Bottom line is... OSHA requires a hazmat responder to be available, and our union contract requires that responding work go to union employees. Do the math
     
  17. brown_trousers

    brown_trousers Active Member

    management is trained in hazmat responding because they are suppose to supervise and train the hazmat responders. They are also trained in preloading, so by your logic, maybe they should be doing that work also.

    All it takes is a quick call to your union agent. He/she will tell you straight up if you have something to grieve.
     
  18. Funfact

    Funfact Well-Known Member

    Please quote the Article and section of the contract. That says a hazmat responded is a specific job title and they can bump a higher seniority person. You can't... Seniority rules.. If it was a bid job it would be different. It's not a bid job, It's a you volunteer for.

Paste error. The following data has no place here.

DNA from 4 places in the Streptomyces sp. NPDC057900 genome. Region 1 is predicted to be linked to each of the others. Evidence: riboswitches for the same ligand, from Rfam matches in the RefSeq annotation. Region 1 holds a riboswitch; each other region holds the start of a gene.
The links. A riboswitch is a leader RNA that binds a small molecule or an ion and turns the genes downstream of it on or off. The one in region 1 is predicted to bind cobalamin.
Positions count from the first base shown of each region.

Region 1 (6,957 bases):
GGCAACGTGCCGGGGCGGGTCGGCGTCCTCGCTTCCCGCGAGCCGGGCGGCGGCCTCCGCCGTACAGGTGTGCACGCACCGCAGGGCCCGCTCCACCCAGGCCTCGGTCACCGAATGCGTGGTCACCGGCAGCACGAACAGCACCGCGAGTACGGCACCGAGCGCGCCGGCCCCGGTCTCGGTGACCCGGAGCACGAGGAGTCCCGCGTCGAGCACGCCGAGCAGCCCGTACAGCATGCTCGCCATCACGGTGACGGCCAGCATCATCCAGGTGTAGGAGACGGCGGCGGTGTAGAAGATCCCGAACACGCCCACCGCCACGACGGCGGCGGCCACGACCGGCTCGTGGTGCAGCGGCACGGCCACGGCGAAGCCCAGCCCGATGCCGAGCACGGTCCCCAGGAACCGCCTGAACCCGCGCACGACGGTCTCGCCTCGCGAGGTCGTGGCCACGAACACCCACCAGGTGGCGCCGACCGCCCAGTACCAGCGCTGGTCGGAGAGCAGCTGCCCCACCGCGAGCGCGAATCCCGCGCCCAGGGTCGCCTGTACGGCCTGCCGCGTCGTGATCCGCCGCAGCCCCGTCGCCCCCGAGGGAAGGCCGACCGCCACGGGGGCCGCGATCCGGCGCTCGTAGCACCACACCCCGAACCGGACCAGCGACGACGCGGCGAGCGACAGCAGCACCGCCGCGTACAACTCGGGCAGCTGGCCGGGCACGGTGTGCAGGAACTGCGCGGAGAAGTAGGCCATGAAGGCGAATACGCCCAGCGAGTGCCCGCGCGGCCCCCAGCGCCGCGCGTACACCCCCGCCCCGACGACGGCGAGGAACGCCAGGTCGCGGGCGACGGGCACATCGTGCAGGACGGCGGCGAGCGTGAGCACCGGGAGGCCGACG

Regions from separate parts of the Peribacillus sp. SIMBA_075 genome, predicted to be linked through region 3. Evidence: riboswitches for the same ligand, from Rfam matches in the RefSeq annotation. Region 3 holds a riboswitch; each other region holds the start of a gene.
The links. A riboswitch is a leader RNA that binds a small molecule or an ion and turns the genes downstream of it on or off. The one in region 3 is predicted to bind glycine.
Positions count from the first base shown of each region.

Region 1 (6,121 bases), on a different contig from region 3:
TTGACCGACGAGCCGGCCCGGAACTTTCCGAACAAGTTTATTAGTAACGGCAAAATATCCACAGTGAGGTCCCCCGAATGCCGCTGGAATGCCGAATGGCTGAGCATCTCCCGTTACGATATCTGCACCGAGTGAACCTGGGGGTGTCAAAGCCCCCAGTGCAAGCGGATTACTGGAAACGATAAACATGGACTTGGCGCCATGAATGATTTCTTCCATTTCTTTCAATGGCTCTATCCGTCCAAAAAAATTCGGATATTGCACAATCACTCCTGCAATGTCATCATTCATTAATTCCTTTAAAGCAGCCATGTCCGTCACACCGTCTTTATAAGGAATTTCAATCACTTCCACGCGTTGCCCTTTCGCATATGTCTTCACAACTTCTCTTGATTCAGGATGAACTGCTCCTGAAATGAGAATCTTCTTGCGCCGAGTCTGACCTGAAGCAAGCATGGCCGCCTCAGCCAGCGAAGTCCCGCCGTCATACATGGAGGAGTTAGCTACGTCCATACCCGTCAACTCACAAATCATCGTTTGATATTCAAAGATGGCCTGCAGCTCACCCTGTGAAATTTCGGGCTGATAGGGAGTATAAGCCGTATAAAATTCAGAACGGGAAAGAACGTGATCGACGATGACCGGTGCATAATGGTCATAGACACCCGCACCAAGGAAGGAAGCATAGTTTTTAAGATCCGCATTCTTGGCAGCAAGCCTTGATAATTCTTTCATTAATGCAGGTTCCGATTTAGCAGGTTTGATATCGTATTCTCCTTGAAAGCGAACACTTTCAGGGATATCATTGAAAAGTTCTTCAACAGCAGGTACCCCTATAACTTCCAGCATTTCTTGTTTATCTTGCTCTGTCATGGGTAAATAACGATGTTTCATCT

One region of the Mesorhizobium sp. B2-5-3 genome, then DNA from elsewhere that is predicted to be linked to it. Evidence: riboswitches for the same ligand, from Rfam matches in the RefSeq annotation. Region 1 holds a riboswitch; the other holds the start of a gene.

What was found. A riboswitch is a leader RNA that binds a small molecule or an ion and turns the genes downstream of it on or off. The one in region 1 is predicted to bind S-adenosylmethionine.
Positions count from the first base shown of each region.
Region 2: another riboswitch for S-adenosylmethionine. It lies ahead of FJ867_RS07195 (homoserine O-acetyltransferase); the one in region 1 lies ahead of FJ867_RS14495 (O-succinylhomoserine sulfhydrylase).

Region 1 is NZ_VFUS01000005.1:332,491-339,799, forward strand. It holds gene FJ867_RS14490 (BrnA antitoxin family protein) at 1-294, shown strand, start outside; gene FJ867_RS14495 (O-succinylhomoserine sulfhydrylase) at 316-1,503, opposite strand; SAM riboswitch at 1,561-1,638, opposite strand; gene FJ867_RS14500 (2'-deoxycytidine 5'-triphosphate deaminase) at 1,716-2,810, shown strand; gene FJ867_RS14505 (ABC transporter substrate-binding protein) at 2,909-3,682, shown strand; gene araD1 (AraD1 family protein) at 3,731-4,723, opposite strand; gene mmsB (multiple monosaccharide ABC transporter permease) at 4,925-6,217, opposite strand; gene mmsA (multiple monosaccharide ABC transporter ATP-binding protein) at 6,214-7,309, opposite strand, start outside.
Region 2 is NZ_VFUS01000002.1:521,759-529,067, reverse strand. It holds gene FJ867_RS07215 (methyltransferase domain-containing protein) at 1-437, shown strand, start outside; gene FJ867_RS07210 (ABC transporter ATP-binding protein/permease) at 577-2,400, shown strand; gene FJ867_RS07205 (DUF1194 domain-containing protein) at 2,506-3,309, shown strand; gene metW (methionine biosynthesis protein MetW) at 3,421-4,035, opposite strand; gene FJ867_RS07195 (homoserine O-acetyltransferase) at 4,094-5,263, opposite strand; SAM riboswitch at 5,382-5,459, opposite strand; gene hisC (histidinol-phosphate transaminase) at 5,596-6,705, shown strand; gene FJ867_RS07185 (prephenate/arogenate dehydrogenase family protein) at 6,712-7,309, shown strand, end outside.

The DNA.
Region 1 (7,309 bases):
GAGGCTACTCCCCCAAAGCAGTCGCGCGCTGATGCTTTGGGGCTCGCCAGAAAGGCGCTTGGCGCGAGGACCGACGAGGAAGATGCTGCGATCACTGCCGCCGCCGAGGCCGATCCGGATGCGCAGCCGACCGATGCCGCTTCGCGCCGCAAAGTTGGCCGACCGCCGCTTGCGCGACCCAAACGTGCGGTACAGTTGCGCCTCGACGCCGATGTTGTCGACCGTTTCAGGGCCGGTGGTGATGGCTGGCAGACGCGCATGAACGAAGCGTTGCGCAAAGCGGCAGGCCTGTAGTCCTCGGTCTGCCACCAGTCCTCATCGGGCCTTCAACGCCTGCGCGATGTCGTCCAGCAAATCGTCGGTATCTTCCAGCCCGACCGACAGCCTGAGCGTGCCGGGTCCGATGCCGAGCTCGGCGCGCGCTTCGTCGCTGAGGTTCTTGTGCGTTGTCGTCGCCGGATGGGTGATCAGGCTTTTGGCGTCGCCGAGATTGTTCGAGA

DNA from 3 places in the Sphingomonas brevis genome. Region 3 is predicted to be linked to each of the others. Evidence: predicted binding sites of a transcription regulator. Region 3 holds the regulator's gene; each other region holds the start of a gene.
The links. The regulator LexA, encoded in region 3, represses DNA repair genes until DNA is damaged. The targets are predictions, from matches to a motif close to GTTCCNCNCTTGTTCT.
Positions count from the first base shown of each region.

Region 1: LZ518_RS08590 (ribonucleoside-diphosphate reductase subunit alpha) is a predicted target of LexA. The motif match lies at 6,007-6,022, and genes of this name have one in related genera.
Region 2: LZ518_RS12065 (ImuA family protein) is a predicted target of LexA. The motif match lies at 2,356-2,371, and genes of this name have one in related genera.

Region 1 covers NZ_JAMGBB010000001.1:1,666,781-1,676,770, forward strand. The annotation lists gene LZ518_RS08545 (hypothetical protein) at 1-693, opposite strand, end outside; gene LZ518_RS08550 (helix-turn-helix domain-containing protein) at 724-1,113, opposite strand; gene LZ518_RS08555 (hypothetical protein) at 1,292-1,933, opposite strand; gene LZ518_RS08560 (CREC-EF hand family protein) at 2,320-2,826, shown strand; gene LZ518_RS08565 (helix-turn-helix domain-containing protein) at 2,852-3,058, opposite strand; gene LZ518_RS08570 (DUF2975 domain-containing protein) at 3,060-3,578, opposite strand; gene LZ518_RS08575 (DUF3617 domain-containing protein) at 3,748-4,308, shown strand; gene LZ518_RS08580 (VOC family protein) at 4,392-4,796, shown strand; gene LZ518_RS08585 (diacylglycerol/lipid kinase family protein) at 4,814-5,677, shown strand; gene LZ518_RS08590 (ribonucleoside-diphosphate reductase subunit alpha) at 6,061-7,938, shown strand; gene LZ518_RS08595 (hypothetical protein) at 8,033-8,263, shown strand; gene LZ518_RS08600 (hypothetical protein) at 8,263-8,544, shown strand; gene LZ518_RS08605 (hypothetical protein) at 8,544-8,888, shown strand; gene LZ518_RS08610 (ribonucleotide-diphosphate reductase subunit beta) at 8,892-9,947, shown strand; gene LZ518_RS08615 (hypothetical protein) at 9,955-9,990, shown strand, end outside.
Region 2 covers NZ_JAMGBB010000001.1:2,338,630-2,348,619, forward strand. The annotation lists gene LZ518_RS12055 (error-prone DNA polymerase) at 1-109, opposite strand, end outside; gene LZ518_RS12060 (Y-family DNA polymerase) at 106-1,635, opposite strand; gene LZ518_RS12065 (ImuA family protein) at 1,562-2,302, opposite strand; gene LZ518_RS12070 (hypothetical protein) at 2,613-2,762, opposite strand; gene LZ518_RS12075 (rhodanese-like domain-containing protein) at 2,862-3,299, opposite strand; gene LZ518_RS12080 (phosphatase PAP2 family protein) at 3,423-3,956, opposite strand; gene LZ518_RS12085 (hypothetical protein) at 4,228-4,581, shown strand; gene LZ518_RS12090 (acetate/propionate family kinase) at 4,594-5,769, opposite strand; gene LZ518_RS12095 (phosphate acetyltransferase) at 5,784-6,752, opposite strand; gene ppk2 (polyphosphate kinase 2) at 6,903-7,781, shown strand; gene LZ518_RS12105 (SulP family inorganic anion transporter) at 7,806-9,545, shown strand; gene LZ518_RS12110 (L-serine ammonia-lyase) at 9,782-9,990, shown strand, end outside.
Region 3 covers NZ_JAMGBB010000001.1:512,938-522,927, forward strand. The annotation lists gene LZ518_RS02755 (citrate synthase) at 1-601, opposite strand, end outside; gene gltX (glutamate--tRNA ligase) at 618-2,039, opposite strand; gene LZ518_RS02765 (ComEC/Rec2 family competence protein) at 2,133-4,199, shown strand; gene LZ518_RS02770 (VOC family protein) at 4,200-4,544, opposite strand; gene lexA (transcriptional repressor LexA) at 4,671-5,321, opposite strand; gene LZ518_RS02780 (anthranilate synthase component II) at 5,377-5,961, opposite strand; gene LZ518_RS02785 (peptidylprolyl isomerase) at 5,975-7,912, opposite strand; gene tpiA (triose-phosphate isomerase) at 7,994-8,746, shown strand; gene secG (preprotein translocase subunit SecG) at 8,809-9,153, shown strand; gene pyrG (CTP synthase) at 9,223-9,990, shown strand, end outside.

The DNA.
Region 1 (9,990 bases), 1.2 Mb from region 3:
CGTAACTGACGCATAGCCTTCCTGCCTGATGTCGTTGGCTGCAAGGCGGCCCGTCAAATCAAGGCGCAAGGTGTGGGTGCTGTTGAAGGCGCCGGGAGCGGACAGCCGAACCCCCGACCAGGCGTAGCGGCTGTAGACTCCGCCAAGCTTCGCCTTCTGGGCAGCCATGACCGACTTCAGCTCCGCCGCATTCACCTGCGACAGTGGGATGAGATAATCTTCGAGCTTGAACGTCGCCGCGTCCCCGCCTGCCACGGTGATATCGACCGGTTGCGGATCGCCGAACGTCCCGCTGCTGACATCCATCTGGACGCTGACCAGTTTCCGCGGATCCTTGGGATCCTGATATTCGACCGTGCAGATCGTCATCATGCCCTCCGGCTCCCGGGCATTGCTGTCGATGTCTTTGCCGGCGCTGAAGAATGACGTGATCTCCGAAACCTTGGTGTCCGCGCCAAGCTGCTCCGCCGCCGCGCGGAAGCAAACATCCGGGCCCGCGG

I also didn't say that there should not be a union hazmat responder on each shift. They can move the OP to that shift however they have no right to bump a higher seniority person in order to do it.

    They can ask the whole shift if someone wants to move if more than one person wanted to switch shift the person with more seniority would get it.
     
  19. Integrity

    Integrity Binge Poster

    upsguy72,

    The specialized training required for this designation and the fact that the responder is selected in seniority order imply this scheduling preference for designated first responders.

    It is the employers responsility to see that controls are in place to ensure the safety of the employees, having a designated responder is the contractually agreed upon control of potential hazarous spills in the UPS operations.

    It would be unreasonable to expect the designated first responder not to be the first to arrive and the last to leave for the inside operation sorts.

    You can find out more about the origins of this Union Supported designation at the following links:

    United Parcel Service - 02/27/1992

    United Parcel Service, Inc. - 04/01/1994

    Sincerely,
    I
     
  20. Funfact

    Funfact Well-Known Member